MR. DEEDS GOES TO TOWN

(1936, Dir. Frank Capra)
Sony/Columbia Blu-ray SRP $19.99
116 min. / B&W / 1.33:1 / Subtitles

Longfellow Deeds (Gary Cooper) is a gentle tuba-playing greeting-card poet in Mandrake Falls, Vermont who suddenly inherits $20 million from a distant uncle. He's swept down into Manhattan where a murder of big-city crows is waiting to take advantage of this hickish rube from the sticks, including scheming reporter Miss Arthur and unscrupulous financial attorney Douglass Dumbrille. Well, guess what? Mr. Deeds has common sense and a good heart and a sense of right and wrong and he's not the fool they all think he is. When he decides that money is the root of something bad where he's concerned, he decides to give the dough away to poor farmers, and so the Wall Street vultures swoop down and try to have him declared legally insane.

Million-dollar Dialog:

Mr. Deeds: “I guess I get the idea. I guess I know why I was invited here. To make fun of me. …. It’s easy to make fun of somebody if you don’t care how much hurt ‘em. I know I must look funny to you, but maybe if you went to Mandrake Falls you might look just as funny to us, only nobody’d laugh at ya and make ya feel ridiculous ‘cause that wouldn’t be good manners.”

Terrific movie with a great cast and isn't Miss Arthur lovely? Lionel Stander seems to have made a nice career for himself playing comic relief in her pictures, too. Jean was only in it because Carole Lombard walked off the set to go make My Man Godfrey and Jean, a contract player, was available on the spot. Director Frank Capra picked up on Oscar but the film lost to The Great Ziegfeld.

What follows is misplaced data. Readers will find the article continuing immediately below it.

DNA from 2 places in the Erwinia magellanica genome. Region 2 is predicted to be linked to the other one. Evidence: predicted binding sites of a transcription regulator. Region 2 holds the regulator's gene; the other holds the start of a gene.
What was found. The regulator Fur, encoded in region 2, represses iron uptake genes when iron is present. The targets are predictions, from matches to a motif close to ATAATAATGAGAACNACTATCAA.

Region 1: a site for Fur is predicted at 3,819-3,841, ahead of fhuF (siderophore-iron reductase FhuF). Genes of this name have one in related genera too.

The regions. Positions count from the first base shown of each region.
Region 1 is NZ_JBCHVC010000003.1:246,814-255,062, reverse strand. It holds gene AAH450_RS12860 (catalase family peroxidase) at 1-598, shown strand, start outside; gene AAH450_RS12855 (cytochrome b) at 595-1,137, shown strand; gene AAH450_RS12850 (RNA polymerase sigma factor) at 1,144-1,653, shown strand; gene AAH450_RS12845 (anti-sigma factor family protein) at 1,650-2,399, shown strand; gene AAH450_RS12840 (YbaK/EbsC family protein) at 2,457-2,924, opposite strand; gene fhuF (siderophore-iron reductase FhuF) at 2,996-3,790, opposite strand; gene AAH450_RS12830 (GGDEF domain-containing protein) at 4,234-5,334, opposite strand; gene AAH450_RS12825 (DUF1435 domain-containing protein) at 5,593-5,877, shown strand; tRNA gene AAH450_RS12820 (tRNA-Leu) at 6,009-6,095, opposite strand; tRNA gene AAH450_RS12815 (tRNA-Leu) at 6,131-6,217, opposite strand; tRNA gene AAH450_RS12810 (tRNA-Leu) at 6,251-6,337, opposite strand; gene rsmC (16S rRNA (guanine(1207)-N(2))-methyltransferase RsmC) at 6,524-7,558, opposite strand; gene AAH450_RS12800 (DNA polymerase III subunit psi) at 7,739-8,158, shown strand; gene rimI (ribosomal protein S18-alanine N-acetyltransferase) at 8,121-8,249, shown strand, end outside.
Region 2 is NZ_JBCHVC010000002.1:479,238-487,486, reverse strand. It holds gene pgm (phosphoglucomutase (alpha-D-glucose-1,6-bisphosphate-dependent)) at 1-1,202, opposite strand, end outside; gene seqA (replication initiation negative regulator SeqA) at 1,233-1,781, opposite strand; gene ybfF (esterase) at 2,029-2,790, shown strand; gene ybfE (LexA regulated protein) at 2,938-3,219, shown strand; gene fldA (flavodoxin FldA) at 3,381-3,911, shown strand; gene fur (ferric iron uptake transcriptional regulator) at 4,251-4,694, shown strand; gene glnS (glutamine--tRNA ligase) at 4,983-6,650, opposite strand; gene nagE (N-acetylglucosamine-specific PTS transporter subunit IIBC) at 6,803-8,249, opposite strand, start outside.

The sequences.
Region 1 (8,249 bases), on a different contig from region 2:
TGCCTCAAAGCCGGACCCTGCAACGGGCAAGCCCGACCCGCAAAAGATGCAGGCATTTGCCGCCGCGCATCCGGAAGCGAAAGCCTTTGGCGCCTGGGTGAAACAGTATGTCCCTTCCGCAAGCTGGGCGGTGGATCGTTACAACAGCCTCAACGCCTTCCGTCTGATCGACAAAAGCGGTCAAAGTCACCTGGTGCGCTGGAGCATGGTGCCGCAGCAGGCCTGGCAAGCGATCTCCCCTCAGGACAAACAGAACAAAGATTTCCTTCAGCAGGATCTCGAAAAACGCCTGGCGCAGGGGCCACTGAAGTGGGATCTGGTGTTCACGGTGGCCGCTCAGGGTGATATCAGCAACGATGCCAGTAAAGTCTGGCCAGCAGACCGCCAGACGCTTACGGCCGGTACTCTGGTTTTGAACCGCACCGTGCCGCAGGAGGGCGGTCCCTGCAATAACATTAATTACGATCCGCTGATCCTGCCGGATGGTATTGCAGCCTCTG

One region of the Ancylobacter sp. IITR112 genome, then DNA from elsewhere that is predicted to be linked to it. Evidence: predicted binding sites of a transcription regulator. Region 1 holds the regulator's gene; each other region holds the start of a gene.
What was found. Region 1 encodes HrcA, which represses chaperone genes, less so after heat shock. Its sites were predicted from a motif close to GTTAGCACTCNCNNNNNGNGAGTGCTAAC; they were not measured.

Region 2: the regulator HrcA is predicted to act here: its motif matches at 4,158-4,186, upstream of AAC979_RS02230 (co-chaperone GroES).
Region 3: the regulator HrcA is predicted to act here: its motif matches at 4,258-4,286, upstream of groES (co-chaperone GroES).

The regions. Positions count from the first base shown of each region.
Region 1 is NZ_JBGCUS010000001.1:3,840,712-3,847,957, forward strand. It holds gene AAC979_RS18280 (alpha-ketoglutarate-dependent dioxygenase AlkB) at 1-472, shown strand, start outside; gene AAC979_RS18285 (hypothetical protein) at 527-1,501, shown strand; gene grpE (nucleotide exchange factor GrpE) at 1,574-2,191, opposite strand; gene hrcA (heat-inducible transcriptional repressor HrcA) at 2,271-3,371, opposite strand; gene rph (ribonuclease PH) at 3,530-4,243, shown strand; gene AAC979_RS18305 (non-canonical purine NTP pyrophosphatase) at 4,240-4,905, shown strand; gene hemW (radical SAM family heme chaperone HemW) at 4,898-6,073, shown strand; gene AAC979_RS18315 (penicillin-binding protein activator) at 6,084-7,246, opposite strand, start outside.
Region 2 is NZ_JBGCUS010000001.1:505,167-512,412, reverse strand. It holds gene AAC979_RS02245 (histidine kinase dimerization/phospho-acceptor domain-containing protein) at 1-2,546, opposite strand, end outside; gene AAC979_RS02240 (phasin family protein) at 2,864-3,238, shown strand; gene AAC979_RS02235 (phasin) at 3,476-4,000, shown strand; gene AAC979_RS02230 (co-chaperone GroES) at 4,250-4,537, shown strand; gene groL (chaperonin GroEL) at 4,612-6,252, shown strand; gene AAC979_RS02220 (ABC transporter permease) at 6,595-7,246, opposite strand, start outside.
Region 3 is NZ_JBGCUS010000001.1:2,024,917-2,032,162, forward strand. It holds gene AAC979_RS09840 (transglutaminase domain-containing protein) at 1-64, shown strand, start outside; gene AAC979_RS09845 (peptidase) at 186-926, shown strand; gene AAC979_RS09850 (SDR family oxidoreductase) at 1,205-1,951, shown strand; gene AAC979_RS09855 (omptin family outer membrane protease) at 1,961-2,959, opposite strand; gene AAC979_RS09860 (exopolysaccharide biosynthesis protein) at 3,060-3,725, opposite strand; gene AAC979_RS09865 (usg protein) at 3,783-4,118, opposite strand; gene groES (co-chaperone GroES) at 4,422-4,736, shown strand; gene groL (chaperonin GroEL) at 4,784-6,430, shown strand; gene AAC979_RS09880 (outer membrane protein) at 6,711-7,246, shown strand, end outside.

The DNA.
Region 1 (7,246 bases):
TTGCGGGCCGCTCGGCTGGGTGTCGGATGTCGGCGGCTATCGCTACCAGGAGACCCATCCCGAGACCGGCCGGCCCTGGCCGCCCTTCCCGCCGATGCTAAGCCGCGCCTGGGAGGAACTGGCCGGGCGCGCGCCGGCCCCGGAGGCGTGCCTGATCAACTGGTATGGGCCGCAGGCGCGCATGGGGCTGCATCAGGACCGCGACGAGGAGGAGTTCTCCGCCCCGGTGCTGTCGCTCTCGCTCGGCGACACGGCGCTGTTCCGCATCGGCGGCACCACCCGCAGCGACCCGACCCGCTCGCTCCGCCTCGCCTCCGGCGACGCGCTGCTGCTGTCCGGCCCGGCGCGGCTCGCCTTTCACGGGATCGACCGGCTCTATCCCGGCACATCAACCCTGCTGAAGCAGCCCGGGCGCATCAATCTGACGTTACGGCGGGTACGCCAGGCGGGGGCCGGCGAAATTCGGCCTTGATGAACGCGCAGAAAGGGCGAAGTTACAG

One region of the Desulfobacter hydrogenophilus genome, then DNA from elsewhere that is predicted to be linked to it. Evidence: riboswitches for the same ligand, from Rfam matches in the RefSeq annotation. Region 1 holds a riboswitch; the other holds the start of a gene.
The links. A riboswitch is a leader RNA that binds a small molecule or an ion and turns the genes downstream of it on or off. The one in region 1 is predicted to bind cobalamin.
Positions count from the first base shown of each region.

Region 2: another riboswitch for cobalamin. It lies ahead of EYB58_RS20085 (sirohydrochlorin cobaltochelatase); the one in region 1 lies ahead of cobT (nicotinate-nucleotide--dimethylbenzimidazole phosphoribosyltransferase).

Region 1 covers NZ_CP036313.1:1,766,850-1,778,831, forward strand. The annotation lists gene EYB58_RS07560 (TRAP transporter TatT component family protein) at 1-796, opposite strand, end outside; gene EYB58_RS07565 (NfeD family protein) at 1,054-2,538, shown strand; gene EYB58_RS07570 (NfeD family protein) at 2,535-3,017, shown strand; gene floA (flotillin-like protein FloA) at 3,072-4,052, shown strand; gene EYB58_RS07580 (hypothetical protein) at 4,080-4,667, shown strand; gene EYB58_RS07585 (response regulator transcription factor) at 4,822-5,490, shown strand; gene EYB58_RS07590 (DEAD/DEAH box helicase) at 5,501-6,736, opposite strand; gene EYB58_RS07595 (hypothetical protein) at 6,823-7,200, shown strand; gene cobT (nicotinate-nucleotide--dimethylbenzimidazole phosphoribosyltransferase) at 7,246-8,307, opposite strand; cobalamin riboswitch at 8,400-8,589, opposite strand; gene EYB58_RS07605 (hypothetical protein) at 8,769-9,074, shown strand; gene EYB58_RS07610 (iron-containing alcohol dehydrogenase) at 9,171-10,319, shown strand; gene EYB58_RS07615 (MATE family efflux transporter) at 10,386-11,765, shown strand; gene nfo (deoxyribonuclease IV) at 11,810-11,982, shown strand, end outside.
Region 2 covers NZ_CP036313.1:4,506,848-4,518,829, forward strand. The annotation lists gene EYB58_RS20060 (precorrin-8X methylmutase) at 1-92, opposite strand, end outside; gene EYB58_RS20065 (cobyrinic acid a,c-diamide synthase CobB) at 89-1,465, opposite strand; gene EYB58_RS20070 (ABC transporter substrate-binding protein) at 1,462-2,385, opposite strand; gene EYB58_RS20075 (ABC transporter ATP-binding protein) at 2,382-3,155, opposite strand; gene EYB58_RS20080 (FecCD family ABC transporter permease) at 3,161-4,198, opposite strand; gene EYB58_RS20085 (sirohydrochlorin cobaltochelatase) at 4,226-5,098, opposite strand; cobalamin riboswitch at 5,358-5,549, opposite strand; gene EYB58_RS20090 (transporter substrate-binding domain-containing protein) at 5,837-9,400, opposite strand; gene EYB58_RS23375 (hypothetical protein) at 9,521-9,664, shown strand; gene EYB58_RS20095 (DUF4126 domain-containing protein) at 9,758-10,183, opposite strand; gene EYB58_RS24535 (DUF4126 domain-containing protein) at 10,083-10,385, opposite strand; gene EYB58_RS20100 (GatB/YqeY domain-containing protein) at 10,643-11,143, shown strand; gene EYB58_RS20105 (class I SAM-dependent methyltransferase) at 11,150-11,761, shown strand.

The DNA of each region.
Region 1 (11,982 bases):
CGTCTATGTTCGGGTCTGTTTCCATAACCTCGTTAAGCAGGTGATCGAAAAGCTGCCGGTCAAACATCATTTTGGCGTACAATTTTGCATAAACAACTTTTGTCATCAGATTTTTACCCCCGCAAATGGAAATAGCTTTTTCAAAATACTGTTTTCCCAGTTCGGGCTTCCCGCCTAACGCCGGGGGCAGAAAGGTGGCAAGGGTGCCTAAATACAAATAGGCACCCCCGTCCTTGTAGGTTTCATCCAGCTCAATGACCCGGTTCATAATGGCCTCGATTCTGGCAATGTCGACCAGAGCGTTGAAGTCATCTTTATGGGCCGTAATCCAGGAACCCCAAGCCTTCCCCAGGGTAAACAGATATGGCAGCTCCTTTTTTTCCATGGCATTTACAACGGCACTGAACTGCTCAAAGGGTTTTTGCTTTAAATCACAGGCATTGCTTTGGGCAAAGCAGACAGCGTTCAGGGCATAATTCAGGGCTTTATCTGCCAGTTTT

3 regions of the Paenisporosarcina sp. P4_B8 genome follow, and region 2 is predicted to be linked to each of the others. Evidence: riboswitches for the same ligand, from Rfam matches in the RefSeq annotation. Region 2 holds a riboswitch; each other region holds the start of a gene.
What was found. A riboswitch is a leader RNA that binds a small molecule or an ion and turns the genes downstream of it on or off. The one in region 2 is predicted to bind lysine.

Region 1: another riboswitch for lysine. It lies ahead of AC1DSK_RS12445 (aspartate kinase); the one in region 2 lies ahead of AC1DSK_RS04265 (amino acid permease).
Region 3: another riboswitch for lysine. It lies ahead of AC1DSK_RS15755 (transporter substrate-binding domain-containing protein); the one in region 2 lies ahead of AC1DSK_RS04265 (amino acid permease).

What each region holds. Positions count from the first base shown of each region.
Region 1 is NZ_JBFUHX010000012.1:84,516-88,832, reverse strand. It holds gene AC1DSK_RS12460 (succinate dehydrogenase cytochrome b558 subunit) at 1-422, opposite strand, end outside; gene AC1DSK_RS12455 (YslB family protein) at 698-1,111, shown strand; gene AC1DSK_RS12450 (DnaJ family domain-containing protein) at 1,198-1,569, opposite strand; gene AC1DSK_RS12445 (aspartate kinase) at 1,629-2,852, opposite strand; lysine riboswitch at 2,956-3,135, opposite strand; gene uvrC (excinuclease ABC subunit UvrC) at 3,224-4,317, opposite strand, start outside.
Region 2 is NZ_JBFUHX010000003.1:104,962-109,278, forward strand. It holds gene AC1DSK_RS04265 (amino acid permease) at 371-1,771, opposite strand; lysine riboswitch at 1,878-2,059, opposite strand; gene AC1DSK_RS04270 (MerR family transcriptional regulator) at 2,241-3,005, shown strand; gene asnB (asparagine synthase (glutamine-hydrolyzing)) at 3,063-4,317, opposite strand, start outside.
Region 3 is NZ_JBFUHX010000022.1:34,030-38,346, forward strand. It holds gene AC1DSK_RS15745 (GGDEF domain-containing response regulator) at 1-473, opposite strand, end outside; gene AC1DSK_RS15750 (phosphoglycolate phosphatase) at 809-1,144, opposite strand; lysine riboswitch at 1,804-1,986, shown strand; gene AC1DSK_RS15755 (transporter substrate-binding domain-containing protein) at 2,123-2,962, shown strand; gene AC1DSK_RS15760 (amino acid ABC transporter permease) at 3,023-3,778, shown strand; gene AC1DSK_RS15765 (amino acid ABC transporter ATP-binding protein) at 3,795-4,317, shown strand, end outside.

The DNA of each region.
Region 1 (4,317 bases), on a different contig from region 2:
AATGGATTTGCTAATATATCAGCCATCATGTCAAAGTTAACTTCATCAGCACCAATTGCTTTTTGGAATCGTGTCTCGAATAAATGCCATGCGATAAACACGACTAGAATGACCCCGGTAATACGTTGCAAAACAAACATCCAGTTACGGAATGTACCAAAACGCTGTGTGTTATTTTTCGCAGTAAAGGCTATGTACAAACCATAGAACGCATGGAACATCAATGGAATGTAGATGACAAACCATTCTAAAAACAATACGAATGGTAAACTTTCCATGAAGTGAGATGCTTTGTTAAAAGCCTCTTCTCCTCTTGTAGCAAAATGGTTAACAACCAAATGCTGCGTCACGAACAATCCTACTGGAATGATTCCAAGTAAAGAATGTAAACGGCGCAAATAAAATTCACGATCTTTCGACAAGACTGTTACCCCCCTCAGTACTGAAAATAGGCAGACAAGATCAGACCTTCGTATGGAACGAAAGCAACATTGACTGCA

You can talk all you want about the politics of this picture, and in the middle of the Depression, it's definitely a statement picture about what's going on in America ("[Capra has] started to make pictures about themes instead of people" - Alistair Cooke) but I decided to simply enjoy it as a fine, funny romantic comedy with two top stars and a savvy director crafting a wonderful piece of entertainment; the final courtroom scene is a particular joy. I enjoyed the movie a lot.

The film has been restored and mastered in 4K is simply gorgeous; this edition has commentary by Frank Capra, Jr., a book on the film, and various featurettes. A must-buy and here in the Balcony, we’re especially glad to see so many of Jean Arthur’s films being restored (Only Angels Have Wings, You Can’t Take it With You). She never gets the respect she deserved as one of classic Hollywood’s most memorable stars.